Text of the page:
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Ying Li

and 3 more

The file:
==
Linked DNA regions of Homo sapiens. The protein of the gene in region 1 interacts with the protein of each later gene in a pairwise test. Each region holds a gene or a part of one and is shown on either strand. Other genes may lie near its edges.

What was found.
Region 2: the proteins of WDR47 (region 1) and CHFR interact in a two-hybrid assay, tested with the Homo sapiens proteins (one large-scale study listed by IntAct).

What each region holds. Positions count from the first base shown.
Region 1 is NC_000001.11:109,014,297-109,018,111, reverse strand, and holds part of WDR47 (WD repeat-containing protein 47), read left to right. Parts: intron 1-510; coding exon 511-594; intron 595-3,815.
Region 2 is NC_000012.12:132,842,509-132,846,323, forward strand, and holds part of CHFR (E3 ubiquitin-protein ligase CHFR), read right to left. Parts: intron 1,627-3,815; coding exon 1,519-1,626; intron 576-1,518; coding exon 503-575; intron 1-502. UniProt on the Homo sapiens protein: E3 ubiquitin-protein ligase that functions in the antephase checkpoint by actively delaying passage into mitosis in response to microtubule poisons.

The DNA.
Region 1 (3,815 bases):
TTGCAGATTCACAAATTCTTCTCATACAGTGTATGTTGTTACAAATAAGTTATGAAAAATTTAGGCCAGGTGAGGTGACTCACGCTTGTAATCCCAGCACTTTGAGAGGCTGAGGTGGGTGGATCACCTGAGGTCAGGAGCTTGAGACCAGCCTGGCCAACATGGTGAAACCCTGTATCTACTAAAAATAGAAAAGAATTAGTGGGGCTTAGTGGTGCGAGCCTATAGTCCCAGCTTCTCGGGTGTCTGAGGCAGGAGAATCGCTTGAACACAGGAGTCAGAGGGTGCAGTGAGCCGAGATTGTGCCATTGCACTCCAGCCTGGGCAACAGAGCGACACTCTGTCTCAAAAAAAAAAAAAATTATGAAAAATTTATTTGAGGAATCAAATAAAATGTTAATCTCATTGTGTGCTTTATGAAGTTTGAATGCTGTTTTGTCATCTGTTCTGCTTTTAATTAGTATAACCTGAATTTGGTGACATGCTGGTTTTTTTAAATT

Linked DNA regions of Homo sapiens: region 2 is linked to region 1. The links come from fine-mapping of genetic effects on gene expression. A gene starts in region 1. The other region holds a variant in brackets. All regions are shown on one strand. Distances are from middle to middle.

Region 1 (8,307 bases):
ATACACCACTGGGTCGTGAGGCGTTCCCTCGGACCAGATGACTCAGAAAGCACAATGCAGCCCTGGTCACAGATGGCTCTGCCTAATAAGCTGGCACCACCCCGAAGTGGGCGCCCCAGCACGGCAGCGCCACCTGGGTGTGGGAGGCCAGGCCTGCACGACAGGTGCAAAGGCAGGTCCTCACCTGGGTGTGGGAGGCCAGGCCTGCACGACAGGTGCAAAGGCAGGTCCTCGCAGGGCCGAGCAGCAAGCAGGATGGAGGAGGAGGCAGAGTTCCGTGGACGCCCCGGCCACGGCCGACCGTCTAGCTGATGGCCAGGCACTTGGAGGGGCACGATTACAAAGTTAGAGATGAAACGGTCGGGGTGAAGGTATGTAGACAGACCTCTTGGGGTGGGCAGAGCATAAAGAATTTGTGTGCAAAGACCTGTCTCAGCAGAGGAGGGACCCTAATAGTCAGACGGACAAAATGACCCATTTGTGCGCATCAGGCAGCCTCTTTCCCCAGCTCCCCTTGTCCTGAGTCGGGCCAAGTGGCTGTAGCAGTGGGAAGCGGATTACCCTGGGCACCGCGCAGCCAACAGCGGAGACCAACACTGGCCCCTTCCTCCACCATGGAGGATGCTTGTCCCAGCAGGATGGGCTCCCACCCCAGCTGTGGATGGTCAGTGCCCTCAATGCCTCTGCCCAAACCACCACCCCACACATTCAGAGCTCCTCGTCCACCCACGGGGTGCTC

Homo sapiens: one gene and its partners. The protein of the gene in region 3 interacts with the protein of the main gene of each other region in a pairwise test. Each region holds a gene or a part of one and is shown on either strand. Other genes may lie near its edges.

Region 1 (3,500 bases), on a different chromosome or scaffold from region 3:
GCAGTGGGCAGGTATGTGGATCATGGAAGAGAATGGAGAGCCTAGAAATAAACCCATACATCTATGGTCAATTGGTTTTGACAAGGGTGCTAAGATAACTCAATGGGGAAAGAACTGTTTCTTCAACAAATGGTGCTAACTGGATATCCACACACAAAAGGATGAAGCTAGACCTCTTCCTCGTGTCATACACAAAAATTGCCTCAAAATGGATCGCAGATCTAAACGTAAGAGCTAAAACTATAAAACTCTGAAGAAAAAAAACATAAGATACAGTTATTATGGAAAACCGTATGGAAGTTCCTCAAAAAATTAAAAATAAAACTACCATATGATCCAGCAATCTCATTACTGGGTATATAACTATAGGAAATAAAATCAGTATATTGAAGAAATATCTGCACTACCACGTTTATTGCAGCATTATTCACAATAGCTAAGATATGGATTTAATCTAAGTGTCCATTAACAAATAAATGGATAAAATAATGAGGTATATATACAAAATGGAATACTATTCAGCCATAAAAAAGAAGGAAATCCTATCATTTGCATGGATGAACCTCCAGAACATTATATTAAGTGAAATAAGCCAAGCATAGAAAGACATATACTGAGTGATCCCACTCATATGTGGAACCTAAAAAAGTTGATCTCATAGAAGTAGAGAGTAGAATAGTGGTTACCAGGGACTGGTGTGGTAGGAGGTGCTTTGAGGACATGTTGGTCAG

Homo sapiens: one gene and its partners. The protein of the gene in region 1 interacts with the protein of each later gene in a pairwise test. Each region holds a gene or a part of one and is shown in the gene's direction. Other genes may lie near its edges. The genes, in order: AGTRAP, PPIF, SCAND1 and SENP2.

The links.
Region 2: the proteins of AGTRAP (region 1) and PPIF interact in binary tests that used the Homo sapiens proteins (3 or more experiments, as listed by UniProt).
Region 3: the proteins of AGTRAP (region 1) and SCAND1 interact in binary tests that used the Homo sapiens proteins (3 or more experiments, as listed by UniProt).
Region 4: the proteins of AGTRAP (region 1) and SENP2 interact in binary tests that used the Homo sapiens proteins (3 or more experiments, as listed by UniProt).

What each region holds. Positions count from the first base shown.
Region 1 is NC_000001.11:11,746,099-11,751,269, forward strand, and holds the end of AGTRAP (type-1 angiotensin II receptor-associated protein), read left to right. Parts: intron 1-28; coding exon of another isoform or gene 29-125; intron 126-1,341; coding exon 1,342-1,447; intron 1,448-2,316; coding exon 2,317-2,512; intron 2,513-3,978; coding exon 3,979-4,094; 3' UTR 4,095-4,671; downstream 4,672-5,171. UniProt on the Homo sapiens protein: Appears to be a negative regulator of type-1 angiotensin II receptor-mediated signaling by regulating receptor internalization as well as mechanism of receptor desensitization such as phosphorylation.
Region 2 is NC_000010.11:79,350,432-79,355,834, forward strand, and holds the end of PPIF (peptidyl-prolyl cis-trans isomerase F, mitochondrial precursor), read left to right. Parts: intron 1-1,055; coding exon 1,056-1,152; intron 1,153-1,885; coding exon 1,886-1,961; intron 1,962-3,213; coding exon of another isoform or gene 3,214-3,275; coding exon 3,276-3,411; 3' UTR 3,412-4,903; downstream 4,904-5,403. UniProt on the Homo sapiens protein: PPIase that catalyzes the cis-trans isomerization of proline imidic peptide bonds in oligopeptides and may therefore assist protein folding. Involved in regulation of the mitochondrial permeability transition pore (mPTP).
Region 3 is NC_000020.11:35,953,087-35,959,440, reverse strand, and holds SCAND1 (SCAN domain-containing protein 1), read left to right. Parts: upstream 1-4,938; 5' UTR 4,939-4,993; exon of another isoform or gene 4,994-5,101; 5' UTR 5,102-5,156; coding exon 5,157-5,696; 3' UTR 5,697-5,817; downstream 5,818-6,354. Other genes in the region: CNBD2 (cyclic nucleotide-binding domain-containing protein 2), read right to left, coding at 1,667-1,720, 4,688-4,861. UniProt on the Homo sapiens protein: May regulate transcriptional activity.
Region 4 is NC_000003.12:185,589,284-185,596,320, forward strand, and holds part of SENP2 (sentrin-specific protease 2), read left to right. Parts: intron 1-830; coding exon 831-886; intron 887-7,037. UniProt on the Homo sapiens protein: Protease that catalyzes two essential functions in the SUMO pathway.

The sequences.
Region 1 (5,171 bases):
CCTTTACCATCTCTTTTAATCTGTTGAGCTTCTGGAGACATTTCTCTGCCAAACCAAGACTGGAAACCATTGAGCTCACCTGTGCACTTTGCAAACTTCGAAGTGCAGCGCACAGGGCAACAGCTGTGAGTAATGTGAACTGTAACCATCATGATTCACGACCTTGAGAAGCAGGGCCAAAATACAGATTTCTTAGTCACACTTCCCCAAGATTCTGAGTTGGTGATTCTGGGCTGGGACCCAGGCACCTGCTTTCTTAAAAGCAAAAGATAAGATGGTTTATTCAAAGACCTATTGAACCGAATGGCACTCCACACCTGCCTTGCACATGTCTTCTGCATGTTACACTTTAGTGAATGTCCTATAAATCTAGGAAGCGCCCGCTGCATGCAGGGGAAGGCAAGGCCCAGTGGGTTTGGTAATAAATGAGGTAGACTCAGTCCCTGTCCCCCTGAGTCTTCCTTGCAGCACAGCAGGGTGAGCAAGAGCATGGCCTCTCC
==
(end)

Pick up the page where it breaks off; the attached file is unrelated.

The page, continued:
Many manufacturers of biopharmaceuticals are moving from batch to continuous processing. While this approach offers advantages over batch processing to manufacturers, demonstration of viral clearance for continuous processes is more complex. Regulators expect manufacturers to use an appropriate scale down model, based on solid scientific justification, to verify the viral reduction capacity of the manufacturing process. The output from chromatography columns operated in continuous processes fluctuates in concentration so that the load for the subsequent column is not homogenous. This must be considered when designing viral clearance studies. One way to approach clearance studies is to downscale the continuous process, using multi-column chromatography systems and in-line spiking of virus. The multi-column chromatography systems and experienced operators, however, may not be available at the CRO performing the study. Another approach is to evaluate each step in traditional batch mode, using existing chromatography systems, but to modify the spiking and loading conditions to mimic the variance introduced by the transition between the two connected process steps. Using a standard chromatography system, we have evaluated a flow through anion exchange chromatography step in a monoclonal antibody process using five different methods to introduce the virus to the column. We have shown that regardless of whether the virus spike is introduced in a well-mixed batch mode, introduced as a concentrated pulse of virus with homogeneous mAb or with a concentrated peak of mAb, the clearance of MMV was similar. This study introduces an alternative way to evaluate viral clearance in a continuous process.